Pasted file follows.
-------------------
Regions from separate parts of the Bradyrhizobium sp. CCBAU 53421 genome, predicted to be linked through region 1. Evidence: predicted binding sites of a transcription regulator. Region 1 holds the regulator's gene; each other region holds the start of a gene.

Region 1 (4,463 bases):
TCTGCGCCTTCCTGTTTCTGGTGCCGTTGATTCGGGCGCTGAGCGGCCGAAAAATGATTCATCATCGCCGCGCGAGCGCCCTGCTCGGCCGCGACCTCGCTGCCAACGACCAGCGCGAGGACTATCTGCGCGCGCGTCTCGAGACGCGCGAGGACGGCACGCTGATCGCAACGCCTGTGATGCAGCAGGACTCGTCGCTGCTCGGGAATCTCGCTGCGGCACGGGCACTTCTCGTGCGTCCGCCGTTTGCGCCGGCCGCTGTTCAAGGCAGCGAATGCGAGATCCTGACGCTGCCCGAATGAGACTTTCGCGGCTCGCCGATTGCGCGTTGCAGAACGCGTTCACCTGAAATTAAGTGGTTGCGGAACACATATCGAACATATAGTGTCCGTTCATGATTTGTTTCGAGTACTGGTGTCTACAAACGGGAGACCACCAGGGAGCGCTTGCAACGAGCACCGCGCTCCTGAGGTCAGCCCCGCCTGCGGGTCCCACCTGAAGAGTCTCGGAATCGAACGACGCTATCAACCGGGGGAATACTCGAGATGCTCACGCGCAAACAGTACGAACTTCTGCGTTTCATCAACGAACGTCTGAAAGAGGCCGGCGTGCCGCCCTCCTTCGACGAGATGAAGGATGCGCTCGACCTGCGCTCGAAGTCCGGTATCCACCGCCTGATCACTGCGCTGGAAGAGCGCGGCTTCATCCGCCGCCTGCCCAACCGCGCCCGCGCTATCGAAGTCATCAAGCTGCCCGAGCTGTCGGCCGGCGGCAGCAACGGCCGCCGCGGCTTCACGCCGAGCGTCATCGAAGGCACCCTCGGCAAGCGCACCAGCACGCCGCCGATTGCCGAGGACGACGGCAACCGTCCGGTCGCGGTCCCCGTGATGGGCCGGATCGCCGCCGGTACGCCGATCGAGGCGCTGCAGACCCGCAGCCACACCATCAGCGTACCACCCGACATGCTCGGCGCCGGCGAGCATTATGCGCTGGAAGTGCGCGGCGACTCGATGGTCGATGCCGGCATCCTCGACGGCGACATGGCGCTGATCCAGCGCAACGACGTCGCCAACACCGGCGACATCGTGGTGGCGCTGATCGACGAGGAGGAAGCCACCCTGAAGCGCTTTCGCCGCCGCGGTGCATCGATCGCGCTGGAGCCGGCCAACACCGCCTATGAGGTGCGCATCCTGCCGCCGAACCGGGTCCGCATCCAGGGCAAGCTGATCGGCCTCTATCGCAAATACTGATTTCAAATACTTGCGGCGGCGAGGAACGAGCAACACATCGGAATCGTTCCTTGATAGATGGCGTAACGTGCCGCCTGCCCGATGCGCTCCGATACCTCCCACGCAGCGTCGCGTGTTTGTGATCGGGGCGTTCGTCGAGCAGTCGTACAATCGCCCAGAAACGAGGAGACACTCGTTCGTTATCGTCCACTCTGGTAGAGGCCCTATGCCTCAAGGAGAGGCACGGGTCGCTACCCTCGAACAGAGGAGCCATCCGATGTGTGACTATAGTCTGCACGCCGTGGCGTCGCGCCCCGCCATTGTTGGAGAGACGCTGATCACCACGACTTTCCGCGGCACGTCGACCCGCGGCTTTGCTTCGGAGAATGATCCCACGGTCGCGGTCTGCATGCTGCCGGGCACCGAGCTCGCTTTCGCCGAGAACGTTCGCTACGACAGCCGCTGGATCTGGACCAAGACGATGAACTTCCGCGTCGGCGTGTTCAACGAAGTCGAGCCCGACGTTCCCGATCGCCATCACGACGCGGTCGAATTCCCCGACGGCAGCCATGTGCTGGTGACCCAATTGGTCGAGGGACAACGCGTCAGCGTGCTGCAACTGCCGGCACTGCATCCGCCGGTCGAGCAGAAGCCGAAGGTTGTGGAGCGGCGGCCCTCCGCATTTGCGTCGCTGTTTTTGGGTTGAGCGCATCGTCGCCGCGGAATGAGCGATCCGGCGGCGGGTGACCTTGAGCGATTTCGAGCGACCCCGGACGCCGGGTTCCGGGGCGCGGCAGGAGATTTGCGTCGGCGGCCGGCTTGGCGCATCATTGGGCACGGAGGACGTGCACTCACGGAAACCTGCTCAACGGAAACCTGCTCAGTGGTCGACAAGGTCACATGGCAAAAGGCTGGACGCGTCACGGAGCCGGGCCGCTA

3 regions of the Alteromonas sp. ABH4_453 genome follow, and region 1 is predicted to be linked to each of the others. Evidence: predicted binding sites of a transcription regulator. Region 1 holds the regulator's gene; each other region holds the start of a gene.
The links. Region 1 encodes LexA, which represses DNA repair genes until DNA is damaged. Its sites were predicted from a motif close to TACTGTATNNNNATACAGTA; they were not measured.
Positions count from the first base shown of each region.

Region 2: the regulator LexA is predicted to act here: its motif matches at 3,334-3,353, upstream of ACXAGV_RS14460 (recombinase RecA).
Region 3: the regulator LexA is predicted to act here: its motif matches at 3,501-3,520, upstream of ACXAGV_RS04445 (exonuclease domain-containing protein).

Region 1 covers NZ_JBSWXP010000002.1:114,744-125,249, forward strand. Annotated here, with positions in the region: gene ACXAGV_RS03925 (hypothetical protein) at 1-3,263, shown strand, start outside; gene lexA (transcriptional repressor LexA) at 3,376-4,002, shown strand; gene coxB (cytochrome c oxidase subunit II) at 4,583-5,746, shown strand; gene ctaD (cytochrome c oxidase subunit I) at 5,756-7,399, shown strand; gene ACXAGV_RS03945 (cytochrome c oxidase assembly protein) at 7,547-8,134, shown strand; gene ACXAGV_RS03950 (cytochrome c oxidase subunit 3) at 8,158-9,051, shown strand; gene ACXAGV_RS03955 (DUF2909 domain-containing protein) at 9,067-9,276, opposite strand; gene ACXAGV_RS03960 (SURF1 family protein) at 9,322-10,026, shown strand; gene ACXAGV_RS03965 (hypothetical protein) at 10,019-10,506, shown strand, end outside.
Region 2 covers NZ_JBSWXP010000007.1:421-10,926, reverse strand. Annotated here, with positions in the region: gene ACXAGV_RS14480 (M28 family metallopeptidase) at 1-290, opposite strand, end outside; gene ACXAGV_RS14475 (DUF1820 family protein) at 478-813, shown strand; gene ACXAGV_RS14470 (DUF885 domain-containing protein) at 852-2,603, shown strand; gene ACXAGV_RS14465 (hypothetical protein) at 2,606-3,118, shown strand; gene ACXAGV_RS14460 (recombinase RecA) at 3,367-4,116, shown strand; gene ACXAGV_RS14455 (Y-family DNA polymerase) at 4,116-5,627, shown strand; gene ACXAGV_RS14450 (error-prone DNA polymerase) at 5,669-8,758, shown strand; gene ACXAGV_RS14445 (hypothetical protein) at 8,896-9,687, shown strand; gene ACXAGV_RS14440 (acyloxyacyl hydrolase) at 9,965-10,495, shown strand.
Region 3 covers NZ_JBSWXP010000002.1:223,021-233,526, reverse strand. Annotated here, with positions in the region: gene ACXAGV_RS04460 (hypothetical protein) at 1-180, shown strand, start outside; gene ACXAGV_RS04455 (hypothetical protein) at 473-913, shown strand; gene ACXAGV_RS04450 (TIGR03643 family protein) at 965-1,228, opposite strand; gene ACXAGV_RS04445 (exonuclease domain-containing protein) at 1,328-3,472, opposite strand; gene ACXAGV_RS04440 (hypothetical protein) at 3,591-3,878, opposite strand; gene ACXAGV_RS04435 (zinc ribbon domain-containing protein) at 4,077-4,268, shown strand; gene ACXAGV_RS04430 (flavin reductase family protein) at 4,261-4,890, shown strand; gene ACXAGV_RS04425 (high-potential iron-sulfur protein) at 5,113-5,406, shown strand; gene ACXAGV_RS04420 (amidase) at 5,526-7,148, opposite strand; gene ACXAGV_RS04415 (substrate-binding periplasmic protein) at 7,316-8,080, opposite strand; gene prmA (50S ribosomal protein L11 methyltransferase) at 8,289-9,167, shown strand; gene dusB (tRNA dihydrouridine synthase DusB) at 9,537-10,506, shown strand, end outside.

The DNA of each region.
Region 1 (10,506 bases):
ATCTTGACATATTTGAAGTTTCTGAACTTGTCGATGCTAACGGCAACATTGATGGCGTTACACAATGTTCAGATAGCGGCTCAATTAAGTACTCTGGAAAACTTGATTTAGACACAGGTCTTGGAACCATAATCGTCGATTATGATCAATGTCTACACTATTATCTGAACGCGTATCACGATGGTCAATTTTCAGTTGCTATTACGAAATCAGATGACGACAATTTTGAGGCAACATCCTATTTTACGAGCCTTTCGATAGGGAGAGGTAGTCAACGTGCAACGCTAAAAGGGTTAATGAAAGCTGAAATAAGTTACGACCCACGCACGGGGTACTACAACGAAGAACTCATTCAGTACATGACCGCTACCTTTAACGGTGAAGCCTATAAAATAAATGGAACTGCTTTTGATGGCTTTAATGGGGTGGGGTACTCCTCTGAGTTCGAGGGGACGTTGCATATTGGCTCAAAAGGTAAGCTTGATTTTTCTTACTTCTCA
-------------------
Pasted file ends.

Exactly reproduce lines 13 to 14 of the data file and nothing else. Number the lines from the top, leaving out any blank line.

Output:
Region 1 (10,506 bases):
ATCTTGACATATTTGAAGTTTCTGAACTTGTCGATGCTAACGGCAACATTGATGGCGTTACACAATGTTCAGATAGCGGCTCAATTAAGTACTCTGGAAAACTTGATTTAGACACAGGTCTTGGAACCATAATCGTCGATTATGATCAATGTCTACACTATTATCTGAACGCGTATCACGATGGTCAATTTTCAGTTGCTATTACGAAATCAGATGACGACAATTTTGAGGCAACATCCTATTTTACGAGCCTTTCGATAGGGAGAGGTAGTCAACGTGCAACGCTAAAAGGGTTAATGAAAGCTGAAATAAGTTACGACCCACGCACGGGGTACTACAACGAAGAACTCATTCAGTACATGACCGCTACCTTTAACGGTGAAGCCTATAAAATAAATGGAACTGCTTTTGATGGCTTTAATGGGGTGGGGTACTCCTCTGAGTTCGAGGGGACGTTGCATATTGGCTCAAAAGGTAAGCTTGATTTTTCTTACTTCTCA